The NSA attempted to hijack control of Google and Samsung Android app stores' servers in a bid to leverage them for hostile man-in-the-middle attacks on smartphone and tablet users, according to The Intercept and CBC News.
The Intercept said it learned of the campaign, codenamed Irritant Horn, from leaked Snowden documents.
The campaign reportedly involved a joint "Network Tradecraft Advancement Team" made up of operatives from the "Five Eyes" alliance of the US, Canada, UK, New Zealand and Australia.
"The National Security Agency and its closest allies planned to hijack data links to Google and Samsung app stores to infect smartphones with spyware," reads the report.
"The agencies wanted to 'exploit' app store servers - using them to launch so-called ‘man-in-the-middle' attacks to infect phones with the implants."
The report alleges the hacked servers were used to spread mobile spyware to smartphones using "implants".
If successful, the network would have let the agencies collect and modify data packets and information passing between Android devices and the compromised app servers.
It is unclear if the campaigns were successful. Google, Samsung and the NSA had not responded to V3's request for comment at the time of publishing.
The attacks were reportedly part of a wider plot to use compromised devices to spread "selective misinformation to the targets' handsets" with the aim "to spread propaganda or confuse adversaries".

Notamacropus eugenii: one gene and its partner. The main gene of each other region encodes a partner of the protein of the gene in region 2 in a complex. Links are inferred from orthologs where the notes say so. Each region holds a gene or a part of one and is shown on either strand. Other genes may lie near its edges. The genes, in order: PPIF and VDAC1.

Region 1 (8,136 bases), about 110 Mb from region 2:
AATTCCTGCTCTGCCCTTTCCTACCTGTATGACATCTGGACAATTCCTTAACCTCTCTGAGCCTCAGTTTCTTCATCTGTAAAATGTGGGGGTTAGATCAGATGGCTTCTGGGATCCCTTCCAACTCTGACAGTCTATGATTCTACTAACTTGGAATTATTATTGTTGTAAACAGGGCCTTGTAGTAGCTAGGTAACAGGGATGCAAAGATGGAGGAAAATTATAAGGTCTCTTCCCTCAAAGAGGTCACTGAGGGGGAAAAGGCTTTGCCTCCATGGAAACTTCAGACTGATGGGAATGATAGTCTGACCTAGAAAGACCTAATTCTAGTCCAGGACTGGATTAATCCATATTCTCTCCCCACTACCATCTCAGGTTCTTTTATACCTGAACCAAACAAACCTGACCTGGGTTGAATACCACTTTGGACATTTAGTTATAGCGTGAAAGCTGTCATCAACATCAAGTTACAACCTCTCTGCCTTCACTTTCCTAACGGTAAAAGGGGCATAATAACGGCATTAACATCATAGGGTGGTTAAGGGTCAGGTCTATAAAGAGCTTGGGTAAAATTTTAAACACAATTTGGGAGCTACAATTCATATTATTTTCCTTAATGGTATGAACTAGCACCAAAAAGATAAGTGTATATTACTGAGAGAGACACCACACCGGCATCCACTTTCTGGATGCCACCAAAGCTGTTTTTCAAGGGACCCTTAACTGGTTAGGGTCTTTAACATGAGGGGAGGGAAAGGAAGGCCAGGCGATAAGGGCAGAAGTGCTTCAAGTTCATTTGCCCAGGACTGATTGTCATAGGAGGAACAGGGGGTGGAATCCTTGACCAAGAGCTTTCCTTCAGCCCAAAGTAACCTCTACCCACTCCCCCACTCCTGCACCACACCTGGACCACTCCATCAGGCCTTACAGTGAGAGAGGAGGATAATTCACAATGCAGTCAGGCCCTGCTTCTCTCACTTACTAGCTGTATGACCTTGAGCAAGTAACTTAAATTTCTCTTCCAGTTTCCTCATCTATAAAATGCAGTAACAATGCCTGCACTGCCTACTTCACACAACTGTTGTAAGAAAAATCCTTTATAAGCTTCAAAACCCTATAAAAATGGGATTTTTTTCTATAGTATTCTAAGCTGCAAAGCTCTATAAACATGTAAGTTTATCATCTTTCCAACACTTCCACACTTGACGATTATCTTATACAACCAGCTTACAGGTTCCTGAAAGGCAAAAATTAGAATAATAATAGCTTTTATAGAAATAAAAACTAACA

The attack tools were reportedly initially developed during workshops held in Australia and Canada between November 2011 and February 2012.
The workshops also let the agencies uncover vulnerabilities in the UC Browser - a popular Android app used mainly in China and India.
According to University of Toronto research group Citizen Lab, which analysed the browser following the leaks, the vulnerabilities could be exploited for a variety of purposes.
"We have identified a series of major security and privacy issues in the English language and Chinese language editions of the Android version of UC Browser," read Citizen Lab's advisory.
"We found that both versions of the application leak a significant amount of personal and personally-identifiable data; as a result, any network operator or in-path actor on the network can acquire a user's personally identifiable information through trivial decrypting of traffic or by observing unencrypted traffic."
The Intercept revealed in March that the CIA has been attempting to break the security of Apple devices, including the iPhone and iPad, for several years.
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